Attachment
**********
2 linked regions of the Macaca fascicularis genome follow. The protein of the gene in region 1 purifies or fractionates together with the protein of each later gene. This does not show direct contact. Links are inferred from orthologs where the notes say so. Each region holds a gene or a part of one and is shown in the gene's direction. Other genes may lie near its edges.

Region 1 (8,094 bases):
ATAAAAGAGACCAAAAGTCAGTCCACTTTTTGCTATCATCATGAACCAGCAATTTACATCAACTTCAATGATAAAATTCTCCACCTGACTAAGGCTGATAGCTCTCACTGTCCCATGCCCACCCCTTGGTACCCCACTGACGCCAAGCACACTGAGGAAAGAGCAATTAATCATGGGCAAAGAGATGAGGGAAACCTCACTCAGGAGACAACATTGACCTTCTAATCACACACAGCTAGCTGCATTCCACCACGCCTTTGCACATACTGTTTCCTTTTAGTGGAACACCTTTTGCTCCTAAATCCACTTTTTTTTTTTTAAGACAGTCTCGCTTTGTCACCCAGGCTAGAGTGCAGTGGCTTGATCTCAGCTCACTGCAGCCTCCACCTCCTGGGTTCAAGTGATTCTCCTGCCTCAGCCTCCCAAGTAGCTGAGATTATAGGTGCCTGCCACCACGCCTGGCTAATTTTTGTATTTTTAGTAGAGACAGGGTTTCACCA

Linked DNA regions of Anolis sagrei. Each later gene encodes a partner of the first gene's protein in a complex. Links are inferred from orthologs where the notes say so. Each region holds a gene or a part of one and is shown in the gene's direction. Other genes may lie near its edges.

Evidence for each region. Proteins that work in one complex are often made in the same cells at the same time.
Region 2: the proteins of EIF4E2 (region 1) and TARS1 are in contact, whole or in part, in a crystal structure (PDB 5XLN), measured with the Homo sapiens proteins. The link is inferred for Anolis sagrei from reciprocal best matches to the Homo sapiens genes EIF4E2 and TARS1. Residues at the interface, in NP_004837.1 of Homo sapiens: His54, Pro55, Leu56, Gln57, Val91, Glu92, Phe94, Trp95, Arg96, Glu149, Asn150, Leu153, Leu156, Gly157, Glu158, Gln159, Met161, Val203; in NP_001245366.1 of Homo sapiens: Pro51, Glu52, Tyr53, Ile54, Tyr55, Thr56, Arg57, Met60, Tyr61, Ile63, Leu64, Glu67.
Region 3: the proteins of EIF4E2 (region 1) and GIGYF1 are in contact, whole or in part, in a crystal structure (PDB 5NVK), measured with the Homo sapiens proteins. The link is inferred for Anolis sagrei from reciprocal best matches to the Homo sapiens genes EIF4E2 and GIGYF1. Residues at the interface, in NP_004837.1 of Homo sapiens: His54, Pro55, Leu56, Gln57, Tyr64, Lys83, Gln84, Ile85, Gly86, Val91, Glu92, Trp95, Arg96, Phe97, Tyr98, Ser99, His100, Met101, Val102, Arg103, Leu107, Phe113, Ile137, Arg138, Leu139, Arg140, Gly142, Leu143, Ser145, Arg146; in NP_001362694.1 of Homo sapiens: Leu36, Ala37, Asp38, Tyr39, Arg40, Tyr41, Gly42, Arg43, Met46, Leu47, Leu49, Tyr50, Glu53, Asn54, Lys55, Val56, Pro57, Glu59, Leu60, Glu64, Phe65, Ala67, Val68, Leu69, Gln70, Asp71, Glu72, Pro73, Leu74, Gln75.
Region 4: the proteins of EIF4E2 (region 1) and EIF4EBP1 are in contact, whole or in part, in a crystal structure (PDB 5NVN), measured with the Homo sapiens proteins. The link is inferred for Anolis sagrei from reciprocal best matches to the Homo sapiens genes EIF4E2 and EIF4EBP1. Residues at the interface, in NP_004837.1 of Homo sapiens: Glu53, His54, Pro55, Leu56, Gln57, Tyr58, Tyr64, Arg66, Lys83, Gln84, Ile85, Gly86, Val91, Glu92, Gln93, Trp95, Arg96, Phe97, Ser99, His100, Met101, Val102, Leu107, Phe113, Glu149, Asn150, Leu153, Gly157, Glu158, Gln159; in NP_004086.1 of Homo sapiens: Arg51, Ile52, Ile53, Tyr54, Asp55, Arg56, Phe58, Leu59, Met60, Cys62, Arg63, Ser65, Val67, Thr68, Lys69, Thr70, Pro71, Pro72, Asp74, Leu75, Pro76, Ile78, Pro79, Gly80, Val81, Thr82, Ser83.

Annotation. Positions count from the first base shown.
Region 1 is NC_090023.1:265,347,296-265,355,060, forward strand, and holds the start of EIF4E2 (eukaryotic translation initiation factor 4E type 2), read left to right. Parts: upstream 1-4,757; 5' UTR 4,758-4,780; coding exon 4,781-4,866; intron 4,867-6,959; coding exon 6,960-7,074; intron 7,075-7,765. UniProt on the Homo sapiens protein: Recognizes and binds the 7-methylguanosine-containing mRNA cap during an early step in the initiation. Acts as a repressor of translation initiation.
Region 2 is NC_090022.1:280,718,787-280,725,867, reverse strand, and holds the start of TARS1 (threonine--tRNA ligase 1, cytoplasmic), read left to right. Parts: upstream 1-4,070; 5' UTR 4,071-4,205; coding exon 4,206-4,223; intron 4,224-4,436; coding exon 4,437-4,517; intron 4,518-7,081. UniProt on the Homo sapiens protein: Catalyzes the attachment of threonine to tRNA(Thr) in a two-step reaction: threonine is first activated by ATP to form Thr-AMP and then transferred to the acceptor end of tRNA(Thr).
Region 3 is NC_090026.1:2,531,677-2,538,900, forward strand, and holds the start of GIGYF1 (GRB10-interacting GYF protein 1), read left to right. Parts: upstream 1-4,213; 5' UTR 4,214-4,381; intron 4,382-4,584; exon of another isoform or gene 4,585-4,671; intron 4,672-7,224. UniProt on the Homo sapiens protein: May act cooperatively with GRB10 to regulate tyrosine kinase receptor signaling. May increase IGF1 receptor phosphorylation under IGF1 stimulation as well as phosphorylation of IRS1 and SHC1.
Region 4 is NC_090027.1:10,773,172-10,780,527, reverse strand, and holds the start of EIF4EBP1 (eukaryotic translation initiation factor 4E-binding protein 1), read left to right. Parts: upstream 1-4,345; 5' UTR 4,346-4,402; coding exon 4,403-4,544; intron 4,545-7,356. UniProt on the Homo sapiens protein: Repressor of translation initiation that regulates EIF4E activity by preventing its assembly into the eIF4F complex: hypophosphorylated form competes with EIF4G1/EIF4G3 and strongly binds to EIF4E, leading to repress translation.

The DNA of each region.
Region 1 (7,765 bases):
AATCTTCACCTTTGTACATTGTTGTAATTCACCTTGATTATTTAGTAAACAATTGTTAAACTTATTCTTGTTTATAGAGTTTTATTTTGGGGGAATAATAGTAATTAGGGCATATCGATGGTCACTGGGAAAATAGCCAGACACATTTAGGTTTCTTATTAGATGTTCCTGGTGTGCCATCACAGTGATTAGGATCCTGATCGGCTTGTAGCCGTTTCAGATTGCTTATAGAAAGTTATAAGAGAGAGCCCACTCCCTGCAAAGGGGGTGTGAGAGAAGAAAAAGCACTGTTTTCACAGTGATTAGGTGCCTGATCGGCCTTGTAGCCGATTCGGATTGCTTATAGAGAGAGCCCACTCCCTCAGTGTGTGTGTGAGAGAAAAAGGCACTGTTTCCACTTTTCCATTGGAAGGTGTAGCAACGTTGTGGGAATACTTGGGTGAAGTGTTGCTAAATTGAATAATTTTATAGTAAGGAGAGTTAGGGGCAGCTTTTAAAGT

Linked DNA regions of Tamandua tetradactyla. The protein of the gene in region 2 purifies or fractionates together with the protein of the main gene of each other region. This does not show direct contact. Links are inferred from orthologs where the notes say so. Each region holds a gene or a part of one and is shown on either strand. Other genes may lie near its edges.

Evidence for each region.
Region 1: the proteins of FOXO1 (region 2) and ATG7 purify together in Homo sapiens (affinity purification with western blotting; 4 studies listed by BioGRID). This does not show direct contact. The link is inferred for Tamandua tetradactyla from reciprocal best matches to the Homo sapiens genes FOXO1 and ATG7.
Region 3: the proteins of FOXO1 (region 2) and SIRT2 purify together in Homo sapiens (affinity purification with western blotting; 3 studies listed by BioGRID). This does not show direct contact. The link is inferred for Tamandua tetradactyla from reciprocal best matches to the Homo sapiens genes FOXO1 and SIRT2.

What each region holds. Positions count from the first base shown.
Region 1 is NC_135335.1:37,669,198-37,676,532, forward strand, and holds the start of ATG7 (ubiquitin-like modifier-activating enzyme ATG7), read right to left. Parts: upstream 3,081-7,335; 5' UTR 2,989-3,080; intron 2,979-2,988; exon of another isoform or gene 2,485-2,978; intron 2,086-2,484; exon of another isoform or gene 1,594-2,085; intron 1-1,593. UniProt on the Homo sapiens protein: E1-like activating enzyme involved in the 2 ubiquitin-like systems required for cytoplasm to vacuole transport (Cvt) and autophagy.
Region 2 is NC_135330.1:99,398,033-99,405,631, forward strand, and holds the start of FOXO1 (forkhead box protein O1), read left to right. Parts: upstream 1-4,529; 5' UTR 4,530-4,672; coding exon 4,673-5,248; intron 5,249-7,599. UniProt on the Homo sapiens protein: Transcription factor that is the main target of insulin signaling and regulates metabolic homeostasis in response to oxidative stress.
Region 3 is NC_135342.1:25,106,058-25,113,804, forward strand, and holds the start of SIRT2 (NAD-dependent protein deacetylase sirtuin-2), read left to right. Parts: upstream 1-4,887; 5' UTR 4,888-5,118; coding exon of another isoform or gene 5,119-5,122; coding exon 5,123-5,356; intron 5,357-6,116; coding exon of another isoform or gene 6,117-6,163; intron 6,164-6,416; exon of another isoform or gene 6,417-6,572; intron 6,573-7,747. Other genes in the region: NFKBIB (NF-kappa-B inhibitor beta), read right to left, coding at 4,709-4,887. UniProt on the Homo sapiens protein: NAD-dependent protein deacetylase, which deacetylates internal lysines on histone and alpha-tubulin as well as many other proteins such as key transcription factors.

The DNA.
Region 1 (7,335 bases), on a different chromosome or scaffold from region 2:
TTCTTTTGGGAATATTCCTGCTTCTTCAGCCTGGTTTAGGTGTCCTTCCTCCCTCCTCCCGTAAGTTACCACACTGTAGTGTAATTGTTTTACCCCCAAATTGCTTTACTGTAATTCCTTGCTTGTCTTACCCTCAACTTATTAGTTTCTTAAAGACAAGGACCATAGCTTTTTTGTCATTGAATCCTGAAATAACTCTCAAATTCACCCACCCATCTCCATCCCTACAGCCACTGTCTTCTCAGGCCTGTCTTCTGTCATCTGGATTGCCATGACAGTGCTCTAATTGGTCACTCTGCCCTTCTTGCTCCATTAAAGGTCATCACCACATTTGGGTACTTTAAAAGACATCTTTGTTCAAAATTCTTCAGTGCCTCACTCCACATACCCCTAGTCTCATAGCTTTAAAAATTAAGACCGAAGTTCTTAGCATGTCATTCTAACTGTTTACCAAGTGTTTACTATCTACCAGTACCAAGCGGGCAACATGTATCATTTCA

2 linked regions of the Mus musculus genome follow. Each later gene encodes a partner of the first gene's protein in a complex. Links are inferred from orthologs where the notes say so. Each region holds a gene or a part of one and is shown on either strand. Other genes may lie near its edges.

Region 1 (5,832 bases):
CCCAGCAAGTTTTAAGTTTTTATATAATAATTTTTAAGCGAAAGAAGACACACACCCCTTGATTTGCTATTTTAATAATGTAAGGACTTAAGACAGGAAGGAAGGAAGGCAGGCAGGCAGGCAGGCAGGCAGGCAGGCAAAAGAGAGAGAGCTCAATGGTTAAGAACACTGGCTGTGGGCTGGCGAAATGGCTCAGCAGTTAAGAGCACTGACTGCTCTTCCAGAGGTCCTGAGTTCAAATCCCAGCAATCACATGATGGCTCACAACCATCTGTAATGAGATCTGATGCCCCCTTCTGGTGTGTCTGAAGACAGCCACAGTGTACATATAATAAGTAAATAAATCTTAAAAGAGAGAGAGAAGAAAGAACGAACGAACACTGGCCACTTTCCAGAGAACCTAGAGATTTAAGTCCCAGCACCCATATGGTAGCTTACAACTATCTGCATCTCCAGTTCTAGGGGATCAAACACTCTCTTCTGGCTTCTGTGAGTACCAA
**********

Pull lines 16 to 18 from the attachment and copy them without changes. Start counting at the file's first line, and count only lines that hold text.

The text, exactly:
AATCTTCACCTTTGTACATTGTTGTAATTCACCTTGATTATTTAGTAAACAATTGTTAAACTTATTCTTGTTTATAGAGTTTTATTTTGGGGGAATAATAGTAATTAGGGCATATCGATGGTCACTGGGAAAATAGCCAGACACATTTAGGTTTCTTATTAGATGTTCCTGGTGTGCCATCACAGTGATTAGGATCCTGATCGGCTTGTAGCCGTTTCAGATTGCTTATAGAAAGTTATAAGAGAGAGCCCACTCCCTGCAAAGGGGGTGTGAGAGAAGAAAAAGCACTGTTTTCACAGTGATTAGGTGCCTGATCGGCCTTGTAGCCGATTCGGATTGCTTATAGAGAGAGCCCACTCCCTCAGTGTGTGTGTGAGAGAAAAAGGCACTGTTTCCACTTTTCCATTGGAAGGTGTAGCAACGTTGTGGGAATACTTGGGTGAAGTGTTGCTAAATTGAATAATTTTATAGTAAGGAGAGTTAGGGGCAGCTTTTAAAGT

Linked DNA regions of Tamandua tetradactyla. The protein of the gene in region 2 purifies or fractionates together with the protein of the main gene of each other region. This does not show direct contact. Links are inferred from orthologs where the notes say so. Each region holds a gene or a part of one and is shown on either strand. Other genes may lie near its edges.

Evidence for each region.